Myles says this report collected a groundbreaking amount of primary data, relying on direct interviews rather than second party statistics. “Our understanding of the crime is maturing,” said Myles. “None of these numbers are suggesting that the crime has increased, the stock previous amount may have always been there. We’ve just gotten better at measuring it.”
Polaris has partnered with IOM to launch the forthcoming Counter-Trafficking Data Collaborative (CTDC), a web repository of data on human trafficking that protects the identity of victims. The CTDC will host primary data from global counter-trafficking organizations, including 45,000 victim records from the IOM and 31,000 from Polaris. The goal is a deepened understanding of the contexts in which those trafficked are most vulnerable.
The challenges of quantifying slavery
“Measuring modern slavery is difficult for a few reasons–differing definitions, hidden and difficult to access populations, and the sensitive nature of the information that needs to be collected,” said Joudo Larsen. “These challenges can, and will, be met as collaboration grows between governments, academia, and civil society.”
That collaboration will be critical to any concerted effort to scour supply chains for exploitation. “It’s noteworthy that the global estimates focus more on new commitments from governments and urge deeper engagement by the private sector to partner with civil society, unions, and governments to eliminate forced labor from supply chains,” said Shawn MacDonald, CEO of Verité (2007 Skoll Awardee), which prevents human trafficking by leveraging the power of multinational companies. “Companies and others should take note of the large number of forced labor cases in Africa, where we don’t hear as much discussion of efforts to reform supply chain practices.”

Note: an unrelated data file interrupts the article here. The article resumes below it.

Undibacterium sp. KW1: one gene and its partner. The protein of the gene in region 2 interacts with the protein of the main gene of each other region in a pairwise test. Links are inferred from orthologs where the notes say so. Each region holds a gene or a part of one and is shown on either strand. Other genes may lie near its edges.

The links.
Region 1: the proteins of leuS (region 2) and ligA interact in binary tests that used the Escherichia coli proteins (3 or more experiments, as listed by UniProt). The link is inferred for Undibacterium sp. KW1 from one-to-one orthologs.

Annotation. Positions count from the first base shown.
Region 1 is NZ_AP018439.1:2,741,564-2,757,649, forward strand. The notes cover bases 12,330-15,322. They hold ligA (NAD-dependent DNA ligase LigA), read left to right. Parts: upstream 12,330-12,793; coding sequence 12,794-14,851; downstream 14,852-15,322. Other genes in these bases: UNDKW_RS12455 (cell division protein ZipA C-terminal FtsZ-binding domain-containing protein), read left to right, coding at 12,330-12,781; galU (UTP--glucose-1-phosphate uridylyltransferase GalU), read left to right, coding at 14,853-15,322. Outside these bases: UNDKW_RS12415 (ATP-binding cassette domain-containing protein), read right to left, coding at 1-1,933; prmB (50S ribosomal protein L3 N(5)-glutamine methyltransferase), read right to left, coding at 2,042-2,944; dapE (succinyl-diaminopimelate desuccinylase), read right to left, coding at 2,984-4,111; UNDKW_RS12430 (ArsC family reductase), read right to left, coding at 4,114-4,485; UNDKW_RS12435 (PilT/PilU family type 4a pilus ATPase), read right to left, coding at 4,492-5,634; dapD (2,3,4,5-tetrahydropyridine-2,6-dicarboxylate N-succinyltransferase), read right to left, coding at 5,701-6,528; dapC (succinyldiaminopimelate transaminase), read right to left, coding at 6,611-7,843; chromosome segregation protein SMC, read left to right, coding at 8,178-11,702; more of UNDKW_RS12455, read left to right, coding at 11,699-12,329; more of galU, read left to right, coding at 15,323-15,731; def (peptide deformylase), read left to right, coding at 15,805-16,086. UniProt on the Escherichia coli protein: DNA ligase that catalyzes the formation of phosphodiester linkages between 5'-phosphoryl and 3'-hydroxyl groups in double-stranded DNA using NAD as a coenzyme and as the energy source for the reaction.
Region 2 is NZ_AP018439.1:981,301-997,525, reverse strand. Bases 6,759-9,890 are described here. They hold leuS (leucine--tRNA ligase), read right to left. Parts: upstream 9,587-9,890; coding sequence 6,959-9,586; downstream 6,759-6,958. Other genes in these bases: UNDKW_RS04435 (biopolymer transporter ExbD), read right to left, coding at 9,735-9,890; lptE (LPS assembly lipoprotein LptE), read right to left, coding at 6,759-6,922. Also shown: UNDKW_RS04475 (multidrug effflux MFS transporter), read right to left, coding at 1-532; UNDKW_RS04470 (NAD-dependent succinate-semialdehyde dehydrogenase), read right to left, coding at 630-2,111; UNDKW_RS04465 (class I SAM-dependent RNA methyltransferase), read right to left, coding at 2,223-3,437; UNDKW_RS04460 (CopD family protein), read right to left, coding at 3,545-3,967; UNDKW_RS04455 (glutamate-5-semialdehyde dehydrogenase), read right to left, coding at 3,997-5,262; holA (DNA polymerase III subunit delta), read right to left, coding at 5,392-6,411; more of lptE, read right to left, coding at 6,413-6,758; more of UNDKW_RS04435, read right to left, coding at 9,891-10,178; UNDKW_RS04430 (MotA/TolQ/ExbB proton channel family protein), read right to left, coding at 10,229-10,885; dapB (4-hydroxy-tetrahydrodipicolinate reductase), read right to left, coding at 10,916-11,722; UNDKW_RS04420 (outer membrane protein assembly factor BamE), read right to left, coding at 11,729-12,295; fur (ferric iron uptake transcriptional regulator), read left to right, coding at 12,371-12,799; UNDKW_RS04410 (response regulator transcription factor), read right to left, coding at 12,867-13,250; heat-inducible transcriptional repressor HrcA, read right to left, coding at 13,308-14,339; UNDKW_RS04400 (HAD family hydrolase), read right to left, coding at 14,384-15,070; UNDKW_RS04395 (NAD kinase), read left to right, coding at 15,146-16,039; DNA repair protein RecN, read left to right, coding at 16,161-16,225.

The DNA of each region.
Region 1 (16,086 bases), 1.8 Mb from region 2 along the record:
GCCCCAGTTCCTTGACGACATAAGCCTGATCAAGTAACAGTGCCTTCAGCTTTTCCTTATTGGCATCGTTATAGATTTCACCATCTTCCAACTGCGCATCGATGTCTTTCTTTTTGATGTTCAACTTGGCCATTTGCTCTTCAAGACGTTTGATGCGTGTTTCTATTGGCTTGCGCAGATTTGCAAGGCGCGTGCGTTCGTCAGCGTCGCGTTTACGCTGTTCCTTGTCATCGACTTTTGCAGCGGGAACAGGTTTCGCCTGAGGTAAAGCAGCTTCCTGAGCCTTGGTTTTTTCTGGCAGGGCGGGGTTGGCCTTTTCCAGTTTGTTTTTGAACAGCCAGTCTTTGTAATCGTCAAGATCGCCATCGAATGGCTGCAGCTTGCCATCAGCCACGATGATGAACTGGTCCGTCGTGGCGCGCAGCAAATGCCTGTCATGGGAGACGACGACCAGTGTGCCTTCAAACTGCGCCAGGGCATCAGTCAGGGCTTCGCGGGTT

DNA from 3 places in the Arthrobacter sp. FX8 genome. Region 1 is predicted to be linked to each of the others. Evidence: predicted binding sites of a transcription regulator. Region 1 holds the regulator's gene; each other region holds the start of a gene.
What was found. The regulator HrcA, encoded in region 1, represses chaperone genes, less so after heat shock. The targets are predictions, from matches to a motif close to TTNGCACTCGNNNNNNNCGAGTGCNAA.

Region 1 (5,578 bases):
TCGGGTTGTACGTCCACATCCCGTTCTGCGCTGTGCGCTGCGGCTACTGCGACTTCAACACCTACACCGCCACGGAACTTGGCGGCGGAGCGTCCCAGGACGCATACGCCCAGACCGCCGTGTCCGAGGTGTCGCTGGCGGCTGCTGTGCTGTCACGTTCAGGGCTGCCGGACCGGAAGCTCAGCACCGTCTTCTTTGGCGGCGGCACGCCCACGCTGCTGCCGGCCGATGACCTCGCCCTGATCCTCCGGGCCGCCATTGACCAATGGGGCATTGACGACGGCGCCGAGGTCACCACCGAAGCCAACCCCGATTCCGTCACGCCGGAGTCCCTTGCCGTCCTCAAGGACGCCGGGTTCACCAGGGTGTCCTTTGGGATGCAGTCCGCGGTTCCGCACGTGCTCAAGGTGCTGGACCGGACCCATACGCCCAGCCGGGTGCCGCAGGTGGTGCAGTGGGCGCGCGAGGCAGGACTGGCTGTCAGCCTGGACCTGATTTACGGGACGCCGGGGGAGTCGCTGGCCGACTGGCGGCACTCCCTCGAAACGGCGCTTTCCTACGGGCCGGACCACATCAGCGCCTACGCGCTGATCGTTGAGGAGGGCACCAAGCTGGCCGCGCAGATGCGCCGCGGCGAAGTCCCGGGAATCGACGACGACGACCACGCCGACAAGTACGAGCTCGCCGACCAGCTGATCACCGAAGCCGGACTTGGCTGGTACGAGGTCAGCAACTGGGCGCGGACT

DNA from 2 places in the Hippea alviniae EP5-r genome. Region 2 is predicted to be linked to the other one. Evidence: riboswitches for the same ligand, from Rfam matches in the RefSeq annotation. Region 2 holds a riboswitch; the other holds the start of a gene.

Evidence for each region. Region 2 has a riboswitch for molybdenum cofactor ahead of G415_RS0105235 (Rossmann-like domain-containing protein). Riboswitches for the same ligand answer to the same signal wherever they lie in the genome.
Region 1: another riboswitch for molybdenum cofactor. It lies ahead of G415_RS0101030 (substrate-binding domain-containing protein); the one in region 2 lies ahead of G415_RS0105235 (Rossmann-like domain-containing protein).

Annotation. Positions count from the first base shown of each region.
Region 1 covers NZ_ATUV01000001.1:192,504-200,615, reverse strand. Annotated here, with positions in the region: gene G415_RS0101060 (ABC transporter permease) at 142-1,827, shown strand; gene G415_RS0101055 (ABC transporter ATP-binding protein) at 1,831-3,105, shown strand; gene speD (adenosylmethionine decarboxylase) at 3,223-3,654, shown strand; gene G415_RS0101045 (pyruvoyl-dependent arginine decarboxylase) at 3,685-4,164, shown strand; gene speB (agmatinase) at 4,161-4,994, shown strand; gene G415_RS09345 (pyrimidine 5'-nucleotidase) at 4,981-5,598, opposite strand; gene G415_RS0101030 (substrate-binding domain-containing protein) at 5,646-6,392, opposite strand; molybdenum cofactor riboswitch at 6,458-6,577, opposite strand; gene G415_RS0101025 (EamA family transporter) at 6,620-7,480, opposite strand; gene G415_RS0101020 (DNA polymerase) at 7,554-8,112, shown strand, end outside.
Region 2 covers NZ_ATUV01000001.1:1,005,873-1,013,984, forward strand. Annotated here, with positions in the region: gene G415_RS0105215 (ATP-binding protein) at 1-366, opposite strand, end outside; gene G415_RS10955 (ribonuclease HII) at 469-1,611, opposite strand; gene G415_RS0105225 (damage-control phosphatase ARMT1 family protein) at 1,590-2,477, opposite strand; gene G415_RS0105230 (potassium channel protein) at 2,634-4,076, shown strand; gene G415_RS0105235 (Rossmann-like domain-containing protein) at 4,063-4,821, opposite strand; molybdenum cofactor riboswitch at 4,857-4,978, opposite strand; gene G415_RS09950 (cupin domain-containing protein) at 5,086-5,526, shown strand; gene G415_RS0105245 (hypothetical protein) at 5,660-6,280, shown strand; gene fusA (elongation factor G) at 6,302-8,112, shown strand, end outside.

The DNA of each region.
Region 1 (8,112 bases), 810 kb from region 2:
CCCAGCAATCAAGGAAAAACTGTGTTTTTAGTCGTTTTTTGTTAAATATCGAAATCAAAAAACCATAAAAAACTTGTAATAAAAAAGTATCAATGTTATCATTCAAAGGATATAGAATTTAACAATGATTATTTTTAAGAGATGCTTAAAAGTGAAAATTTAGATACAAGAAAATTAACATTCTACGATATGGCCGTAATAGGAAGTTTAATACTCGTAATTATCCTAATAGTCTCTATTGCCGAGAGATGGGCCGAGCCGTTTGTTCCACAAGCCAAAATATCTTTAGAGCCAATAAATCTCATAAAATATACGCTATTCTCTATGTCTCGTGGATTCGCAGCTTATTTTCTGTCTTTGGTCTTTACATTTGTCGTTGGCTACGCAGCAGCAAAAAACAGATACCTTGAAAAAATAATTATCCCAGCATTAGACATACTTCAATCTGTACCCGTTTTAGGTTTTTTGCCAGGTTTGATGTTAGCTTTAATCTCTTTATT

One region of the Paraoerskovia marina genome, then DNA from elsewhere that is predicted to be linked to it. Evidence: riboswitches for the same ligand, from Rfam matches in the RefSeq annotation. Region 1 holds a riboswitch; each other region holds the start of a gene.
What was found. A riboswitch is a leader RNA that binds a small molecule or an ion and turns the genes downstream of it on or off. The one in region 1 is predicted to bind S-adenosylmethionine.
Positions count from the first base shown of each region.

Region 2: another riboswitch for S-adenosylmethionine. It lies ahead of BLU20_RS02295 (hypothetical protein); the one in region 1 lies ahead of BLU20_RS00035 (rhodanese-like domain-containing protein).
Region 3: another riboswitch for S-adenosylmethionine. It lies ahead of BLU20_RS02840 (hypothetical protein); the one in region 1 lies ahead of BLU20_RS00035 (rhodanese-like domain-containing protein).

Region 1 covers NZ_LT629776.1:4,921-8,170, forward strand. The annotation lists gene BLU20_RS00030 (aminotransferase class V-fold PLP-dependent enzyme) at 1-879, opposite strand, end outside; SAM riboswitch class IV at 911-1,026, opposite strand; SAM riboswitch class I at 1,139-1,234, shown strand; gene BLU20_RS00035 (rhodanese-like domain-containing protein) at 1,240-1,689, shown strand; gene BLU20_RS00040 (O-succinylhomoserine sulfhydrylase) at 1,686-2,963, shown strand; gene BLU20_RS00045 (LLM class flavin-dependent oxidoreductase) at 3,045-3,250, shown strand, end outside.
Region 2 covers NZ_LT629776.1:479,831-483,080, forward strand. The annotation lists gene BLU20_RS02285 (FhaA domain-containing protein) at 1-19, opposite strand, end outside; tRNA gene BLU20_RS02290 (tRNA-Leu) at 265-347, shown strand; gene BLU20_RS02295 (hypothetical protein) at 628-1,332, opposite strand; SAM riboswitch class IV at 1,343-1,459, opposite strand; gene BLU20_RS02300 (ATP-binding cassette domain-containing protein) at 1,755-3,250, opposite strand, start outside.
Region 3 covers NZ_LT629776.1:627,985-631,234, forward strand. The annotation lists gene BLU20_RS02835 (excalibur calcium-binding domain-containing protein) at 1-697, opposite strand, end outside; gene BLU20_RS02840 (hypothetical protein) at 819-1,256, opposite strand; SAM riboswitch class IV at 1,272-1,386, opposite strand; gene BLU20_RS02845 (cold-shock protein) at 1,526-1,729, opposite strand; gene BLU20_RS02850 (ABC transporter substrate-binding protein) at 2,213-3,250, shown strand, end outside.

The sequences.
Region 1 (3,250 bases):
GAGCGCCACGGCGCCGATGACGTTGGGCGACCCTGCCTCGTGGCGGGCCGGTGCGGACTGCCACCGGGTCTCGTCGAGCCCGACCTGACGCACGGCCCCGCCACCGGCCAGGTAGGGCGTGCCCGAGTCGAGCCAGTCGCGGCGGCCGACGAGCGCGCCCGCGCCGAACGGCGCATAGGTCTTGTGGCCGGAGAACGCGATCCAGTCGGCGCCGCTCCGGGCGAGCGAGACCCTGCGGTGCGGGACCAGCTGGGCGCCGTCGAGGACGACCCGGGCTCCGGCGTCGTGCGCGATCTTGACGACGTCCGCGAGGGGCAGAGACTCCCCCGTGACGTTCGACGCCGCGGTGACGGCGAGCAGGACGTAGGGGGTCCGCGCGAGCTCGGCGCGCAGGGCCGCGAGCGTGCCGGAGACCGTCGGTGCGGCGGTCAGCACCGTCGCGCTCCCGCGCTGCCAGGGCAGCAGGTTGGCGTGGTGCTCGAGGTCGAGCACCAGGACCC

Routing out slavery in supply chains
Nina Smith, Chief Executive Director of GoodWeave (2005 Skoll Awardee), has worked to reform supply chains for two decades. “Child labor is happening in the informal, hidden and unregulated sectors,” she said. “So we have to tell our corporate leaders that they must work harder to know where their production is taking place and see everything down to the subcontractors of the subcontractors.”
But that’s not enough, says Smith. Those companies must also create programs on the ground that address the root causes, keep children enrolled in school, and train adults with skills for the decent work that alleviates the poverty that pushes kids into exploitative labor practices.
“The ultimate vision of sustainability is that people have to pay the real cost of creating a sustainable world,” said Smith. “The challenge is there’s little knowledge of what that cost is.”
So how realistic is the goal of eliminating modern slavery by 2025? On that question, Smith offers a measured response. “The pace of change has slowed,” she said. “But there’s certainly momentum. Some governments are taking it seriously, and the business community is moving in a new way. It could happen in our lifetime.”